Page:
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By LARRY VAUGHT
Kentucky associate athletics director of basketball operations Chris Woolard noted that UK’s welcome back to Lexington after winning the NCAA title stunned the players and staff.
“We thought we knew what it would be like and understood the importance of Kentucky basketball,” Woolard said. “We understood there would be people at Rupp Arena and thought that would be neat, but we thought then there would not be people at the airport waiting for us to land like there are at times. We land and there are 8,000 fans there.
“Great. We think then maybe there will be a couple thousand fans at Rupp Arena. We start driving out of the airport and there are cars lined up on Versailles Rd. all the way down on both sides of the street. Oncoming traffic is stopped because people are on top of their car hoods cheering. That’s when tears came to our eyes. People were lining the road all the way from the airport to Rupp Arena.
“We drive the bus into Rupp Arena and look up and the place is packed with 24,000 fans and the loudest I have ever heard it. It was an amazing feeling for our guys and I think one experience players and coaches will never forget. That is what the Big Blue Nation is all about and why Kentucky basketball stays at this level. Recruits want to be part of that.”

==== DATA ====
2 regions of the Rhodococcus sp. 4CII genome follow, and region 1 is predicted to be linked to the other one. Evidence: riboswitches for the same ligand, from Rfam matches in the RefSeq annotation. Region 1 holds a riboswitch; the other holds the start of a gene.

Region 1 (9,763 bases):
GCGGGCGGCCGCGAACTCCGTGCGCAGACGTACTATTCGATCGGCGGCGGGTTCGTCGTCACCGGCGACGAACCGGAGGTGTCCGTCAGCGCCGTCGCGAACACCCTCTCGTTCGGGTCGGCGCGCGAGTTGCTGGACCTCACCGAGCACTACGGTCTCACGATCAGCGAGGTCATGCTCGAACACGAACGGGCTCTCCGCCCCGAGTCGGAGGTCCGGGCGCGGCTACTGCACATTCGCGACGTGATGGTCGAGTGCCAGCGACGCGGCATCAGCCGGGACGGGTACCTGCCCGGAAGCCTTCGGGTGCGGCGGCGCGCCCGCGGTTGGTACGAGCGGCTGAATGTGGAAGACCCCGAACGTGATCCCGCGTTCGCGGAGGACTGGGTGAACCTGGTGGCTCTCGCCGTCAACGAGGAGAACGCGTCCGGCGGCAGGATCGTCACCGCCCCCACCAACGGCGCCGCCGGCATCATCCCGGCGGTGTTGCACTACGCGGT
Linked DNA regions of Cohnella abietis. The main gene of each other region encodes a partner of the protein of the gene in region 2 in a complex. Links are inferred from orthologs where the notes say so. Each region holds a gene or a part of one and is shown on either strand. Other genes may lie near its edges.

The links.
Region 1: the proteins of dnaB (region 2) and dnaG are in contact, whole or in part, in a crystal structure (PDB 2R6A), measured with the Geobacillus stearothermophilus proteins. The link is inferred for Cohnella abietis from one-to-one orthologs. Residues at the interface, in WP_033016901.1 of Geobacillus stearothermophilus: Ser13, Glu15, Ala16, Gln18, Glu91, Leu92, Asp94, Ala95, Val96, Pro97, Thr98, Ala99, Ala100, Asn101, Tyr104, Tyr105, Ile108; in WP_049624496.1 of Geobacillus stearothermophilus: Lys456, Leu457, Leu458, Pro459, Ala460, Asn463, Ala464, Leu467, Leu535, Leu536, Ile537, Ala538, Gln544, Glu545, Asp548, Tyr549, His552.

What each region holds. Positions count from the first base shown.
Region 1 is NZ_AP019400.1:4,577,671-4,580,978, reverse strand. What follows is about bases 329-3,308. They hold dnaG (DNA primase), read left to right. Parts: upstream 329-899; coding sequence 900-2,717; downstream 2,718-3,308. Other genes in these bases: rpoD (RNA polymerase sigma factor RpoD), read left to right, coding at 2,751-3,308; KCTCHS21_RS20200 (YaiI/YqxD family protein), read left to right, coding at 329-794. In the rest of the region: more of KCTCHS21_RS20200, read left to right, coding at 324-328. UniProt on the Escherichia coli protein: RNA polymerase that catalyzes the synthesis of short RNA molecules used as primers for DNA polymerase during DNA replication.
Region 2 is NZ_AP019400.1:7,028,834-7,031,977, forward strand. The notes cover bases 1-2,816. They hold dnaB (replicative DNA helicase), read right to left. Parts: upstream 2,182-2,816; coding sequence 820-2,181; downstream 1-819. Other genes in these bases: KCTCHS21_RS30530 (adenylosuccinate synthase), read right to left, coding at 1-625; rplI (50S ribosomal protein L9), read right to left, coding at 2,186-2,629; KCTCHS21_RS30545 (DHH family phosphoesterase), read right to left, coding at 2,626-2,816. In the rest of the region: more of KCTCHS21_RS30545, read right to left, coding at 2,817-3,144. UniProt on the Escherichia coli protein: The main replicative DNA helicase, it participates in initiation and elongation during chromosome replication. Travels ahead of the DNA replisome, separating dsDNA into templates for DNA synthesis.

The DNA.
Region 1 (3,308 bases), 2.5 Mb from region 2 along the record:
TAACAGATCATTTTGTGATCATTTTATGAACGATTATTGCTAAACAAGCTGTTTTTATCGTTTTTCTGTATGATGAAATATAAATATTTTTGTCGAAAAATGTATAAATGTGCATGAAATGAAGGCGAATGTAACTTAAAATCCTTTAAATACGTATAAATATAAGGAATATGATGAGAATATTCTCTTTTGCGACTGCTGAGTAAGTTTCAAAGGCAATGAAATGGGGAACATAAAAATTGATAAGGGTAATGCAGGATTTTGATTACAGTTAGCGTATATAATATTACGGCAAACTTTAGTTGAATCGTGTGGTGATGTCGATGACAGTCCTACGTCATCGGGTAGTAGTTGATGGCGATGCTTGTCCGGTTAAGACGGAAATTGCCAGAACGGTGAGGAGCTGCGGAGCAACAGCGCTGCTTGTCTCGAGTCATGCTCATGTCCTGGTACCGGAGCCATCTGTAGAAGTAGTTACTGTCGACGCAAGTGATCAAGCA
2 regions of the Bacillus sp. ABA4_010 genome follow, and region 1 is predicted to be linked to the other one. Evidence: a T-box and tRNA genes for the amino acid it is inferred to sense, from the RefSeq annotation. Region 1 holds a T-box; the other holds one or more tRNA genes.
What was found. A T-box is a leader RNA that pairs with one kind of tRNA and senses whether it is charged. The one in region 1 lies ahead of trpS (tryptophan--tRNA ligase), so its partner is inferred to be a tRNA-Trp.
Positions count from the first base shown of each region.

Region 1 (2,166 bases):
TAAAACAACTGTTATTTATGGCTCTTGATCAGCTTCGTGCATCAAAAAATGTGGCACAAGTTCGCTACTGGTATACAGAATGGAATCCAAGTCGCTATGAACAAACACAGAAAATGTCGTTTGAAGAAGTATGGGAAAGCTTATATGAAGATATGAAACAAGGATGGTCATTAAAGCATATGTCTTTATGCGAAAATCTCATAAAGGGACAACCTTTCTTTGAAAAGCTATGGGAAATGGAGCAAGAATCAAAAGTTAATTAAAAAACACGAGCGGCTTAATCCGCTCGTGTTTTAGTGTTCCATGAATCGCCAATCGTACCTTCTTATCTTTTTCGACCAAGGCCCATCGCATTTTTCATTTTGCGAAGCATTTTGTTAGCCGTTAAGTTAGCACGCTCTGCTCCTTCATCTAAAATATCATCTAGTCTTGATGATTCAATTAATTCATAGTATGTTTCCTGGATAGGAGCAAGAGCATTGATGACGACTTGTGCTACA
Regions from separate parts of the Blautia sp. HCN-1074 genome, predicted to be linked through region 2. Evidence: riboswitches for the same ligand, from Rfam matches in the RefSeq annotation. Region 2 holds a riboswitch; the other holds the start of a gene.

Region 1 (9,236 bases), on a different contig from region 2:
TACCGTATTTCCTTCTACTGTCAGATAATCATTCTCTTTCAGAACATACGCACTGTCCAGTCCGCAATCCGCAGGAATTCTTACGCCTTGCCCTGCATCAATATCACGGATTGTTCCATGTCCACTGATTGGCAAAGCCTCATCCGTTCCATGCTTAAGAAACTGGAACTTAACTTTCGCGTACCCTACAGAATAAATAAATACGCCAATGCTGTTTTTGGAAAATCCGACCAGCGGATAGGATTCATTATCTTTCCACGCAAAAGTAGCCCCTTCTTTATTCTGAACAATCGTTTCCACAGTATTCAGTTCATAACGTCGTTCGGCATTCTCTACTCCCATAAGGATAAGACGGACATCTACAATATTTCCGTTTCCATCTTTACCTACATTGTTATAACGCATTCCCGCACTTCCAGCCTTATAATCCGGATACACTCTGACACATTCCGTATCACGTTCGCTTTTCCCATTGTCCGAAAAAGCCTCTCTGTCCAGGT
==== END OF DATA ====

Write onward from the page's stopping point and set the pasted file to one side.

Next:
Woolard says if he had any doubts about Kentucky having the best fan base in the country, they disappeared when Calipari decided to take the national championship trophy on a two-day tour to various spots in the state.
“You couldn’t go do that at another place. Cal could have done things to promote himself after winning the title or promote the program, but instead he wanted to take the trophy around the state,” Woolard said. “It was all his idea. We had seven stops and every time there would be 2,000 to 3,000 people waiting for us. Coach wanted everybody to get to see the trophy. He stood there however long it took. Every person got his or her picture with Calipari and the championship trophy. That’s something else I will never forget about the season and could not have been done any place in the country except Kentucky.”